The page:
How I set up new computers with Slackware Linux

Page created: 2023-02-25 , updated: 2023-08-09

Back to my Slackware pages Related: Software I Use

Creating install media (USB stick)

You’ll want to grab the "DVD ISO" from the Slackware mirrors:

Download slackware64-15.0-install-dvd.iso.

Write it directly to a USB drive. Here’s how I do it:

$ lsblk  # make note of the device for your USB drive
$ sudo cp slackware64-15.0-install-dvd.iso /dev/sdx  # change to YOUR device!

You’ll note that I use a simple cp rather than some arcane dd incantation. When I was writing this epic survey of coreutils, I discovered that there is absolutely no need to use dd to copy an ISO to a block device like a USB "thumb" drive.

This USB installer will be valid as long as Slackware 15.0 is current. Package (and kernel) updates are done online via slackpkg. I’ve learned to dedicate a USB stick for the Slackware installer and not re-use it for anything else. It comes in suprisingly handy for rescuing systems, etc.


If you can, do an EFI install. The spec is one of those hideously complicated big committee industry things. But, the simple parts are really, really simple and they make kernel upgrades pretty logical and painless.

However, I have an Acer brand laptop that just absolutely will not allow me to install Linux the EFI route. I’ve tried every UEFI "bios" combination on multiple occasions. As near as I can tell, it’s been locked down on purpose or by accident to only boot Windows from the EFI boot menu.

On systems like that, setting the UEFI "bios" to do a "legacy boot" (which should be enough of a keyword search to find out what it’s called on your system) and installing Slackware with LILO (the Linux Loader!) as a bootloader and writing it to the Master Boot Record is no problem. It works fine and probably will for many, many years to come.

Boot it

Now you’ll need to boot from the USB drive. Obviously, I can’t help you much with this, but most motherboard firmware these days seem to be converging on DEL for the main menu and F11 for a boot menu.

I have one computer that needs me to plug my USB keyboard in at just the right time and then press the correct key for some stupid reason.

If given a choice, you’ll probably want to pick the "(UEFI)" boot option, even for the installer. I believe Slackware will need this in order to write the EFI boot option to firmware. But I barely know how any of that works, so I invite someone to send me any additional details others should know!

When asked, you’ll probably just want to go with the "Huge Kernel". It’s very reliable. Follow the keymap and root login instructions.

Now Slackware dumps you at a command line. Feel free to read any messages and explore. It’s just regular Linux, with a limited but complete set of tools.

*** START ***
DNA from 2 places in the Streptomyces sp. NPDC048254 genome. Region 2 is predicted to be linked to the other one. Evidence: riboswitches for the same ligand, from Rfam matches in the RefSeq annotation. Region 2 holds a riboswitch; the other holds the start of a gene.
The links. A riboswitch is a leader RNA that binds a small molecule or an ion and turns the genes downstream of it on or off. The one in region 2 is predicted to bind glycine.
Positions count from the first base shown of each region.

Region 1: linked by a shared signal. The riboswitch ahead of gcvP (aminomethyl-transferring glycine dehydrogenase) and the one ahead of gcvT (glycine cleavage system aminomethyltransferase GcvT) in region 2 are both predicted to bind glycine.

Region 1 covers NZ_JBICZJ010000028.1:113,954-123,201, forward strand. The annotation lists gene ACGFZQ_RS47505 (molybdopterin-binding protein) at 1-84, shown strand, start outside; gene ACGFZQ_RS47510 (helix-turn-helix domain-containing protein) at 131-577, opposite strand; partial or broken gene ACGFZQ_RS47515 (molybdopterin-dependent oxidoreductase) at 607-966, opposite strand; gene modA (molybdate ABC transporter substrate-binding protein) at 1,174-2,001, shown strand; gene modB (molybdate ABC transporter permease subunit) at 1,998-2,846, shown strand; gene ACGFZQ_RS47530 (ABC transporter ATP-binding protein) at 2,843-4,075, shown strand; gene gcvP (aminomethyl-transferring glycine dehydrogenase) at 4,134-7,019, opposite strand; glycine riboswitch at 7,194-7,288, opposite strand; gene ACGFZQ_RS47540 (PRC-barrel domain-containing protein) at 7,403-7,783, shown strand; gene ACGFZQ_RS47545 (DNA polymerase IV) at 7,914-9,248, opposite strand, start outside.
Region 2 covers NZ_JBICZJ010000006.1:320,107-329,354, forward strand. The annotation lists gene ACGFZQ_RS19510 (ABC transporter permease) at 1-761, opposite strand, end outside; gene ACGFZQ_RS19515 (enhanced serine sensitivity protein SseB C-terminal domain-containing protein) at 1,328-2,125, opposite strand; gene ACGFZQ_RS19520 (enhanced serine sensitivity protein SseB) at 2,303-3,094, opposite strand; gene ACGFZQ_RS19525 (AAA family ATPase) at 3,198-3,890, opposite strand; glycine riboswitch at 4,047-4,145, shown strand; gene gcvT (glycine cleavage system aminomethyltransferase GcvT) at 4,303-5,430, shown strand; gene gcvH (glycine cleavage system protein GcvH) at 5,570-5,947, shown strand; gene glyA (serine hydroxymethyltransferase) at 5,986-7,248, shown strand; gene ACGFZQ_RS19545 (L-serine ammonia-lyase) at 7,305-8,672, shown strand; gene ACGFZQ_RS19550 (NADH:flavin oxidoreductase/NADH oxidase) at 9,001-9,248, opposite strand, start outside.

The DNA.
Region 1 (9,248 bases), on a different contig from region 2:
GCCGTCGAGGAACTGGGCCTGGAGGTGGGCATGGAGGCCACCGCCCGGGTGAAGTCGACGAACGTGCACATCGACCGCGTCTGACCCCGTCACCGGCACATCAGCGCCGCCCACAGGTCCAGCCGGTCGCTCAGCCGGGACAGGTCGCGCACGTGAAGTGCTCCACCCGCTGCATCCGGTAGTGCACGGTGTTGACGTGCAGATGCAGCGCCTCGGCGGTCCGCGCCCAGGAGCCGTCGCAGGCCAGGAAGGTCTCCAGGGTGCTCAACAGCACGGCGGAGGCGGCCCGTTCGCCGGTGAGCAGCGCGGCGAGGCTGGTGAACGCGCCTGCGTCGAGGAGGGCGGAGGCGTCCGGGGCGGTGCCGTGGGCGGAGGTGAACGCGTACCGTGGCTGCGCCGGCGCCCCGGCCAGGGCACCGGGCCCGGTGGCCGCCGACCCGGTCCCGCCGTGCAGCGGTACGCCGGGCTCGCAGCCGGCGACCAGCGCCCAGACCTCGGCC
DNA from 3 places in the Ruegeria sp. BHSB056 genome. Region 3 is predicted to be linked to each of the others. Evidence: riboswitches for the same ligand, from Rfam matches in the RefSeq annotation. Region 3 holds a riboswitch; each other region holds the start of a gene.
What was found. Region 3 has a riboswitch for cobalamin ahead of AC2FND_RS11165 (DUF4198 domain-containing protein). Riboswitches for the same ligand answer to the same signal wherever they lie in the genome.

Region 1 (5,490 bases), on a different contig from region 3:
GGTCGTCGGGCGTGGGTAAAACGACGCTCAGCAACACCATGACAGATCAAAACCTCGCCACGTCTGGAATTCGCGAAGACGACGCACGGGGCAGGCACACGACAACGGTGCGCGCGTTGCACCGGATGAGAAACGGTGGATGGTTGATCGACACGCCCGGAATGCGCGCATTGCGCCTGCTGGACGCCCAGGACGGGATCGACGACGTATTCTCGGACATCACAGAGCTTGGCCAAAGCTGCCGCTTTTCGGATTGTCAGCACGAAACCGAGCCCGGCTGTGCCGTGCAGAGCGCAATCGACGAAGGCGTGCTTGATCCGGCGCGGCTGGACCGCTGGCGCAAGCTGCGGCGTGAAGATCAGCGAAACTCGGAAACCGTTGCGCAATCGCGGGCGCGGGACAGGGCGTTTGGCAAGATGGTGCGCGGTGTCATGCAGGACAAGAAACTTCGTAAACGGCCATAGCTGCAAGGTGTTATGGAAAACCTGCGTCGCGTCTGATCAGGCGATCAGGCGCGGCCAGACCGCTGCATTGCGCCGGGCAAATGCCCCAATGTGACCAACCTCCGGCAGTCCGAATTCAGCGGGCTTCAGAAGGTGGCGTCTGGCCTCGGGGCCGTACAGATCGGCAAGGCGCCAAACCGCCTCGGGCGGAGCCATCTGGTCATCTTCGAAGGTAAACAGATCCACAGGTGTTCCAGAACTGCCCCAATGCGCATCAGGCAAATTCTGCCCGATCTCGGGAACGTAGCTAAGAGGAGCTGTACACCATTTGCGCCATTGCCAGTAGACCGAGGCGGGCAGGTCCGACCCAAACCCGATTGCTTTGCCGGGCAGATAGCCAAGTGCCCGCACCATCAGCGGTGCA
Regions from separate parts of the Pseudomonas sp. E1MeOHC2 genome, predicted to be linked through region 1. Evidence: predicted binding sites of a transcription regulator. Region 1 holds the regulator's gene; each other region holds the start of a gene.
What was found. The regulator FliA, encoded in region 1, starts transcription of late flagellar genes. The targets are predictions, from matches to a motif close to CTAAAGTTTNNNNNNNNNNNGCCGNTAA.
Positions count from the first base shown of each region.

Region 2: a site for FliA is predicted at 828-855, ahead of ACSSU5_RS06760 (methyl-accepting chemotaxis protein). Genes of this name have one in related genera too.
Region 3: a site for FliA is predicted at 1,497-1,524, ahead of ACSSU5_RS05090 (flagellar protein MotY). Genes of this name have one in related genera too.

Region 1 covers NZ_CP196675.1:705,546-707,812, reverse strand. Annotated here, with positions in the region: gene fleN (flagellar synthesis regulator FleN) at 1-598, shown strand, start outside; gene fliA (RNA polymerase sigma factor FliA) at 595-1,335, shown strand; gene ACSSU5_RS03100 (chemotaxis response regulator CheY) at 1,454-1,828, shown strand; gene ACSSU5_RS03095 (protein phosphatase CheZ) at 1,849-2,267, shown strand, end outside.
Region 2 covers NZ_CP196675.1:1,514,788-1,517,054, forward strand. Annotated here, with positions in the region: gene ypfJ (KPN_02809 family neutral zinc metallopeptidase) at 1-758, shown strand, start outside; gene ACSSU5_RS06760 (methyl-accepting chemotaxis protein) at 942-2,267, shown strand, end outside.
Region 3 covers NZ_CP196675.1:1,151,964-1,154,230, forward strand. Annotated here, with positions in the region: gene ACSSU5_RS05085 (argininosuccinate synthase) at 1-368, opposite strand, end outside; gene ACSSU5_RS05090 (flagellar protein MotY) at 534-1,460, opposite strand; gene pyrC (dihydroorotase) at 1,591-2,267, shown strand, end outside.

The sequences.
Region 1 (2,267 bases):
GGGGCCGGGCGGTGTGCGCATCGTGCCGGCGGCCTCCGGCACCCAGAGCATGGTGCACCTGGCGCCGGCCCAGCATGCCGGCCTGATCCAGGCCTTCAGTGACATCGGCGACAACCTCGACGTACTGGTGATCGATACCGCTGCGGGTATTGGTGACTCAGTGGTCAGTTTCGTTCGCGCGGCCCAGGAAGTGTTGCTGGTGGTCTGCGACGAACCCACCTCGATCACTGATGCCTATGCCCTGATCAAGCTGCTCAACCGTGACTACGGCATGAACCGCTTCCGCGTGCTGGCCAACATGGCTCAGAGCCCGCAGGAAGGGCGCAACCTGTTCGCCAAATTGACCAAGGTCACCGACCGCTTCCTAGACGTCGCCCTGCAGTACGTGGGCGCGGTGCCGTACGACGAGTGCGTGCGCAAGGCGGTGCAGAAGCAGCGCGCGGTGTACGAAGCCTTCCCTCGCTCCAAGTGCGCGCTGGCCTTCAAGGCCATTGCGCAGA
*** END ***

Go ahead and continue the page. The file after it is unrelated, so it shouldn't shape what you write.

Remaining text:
EFI partition scheme

Before you run the install script, you’ll need to prepare your disk for installation.

With the price of SSDs so astoundingly low these days, I often install to a completely fresh drive and keep my old one around as a just-in-case backup of whatever I was previously running.

I like the cfdisk tool for a menu-driven partitioning experience.

If you run cfdisk with no options, it usually picks the drive you want. If you’ve got a lot of drives, you may want to use something like lsblk or fdisk to list them and then provide that device as a parameter (e.g. cfdisk /dev/sda).

Here’s the partitions I like to make:

  1. 100Mb EFI System

  2. 16Gb Linux swap

  3. 60Gb Linux filesystem

  4. ___Gb Linux filesystem (the rest of the drive)

The Slackware installer will format all of these for you (with your permission).

The EFI partition is where the Slackware bootloader and kernel are going to be written. The Slackware installer will detect this partition by its type and write the bootloader here (again, with your permission).

Feel free to make the swap partition bigger or smaller. There’s lots of "advice" on the Internet about this, enjoy!

The 60Gb partition is where I’ll have Slackware mount the root (/) of the filesystem. The "rest of the drive" partition is where I’ll have it mount /home.

Feel free to change the size of these last two partitions (or add more) to suit your application.

(I used to just install the OS and everything else to one big partition, but I’ve since learned to regret that. Separating the OS from user data is much more flexible. You can fix a messed up OS by just doing a fresh install without having to worry about your data. Just skip the cfdisk step next time!)

To accomplish this, Delete any existing partitions as needed (CAREFUL!!!) and then create the new ones with New followed by Type. When you’re happy with it, choose Write followed by Quit.

Thoughts on full disk encryption (why I don’t)

I’ve been asked why I don’t mention full disk encryption. Slackware does have a guide for doing this, but it’s not a simple button press:


The above link comes from a mirror. You can see the whole Slackware file tree, with the above file at the root here:

Here’s why I’ve never bothered (yet):

  • I mostly use desktop computers in the comfort of my own home.

  • I also use laptops, but as a way to compute on the couch or porch, not for coffee shops or travel.

  • My "real home" isn’t actually on these computers, it’s on a headless box in the basement via SSH.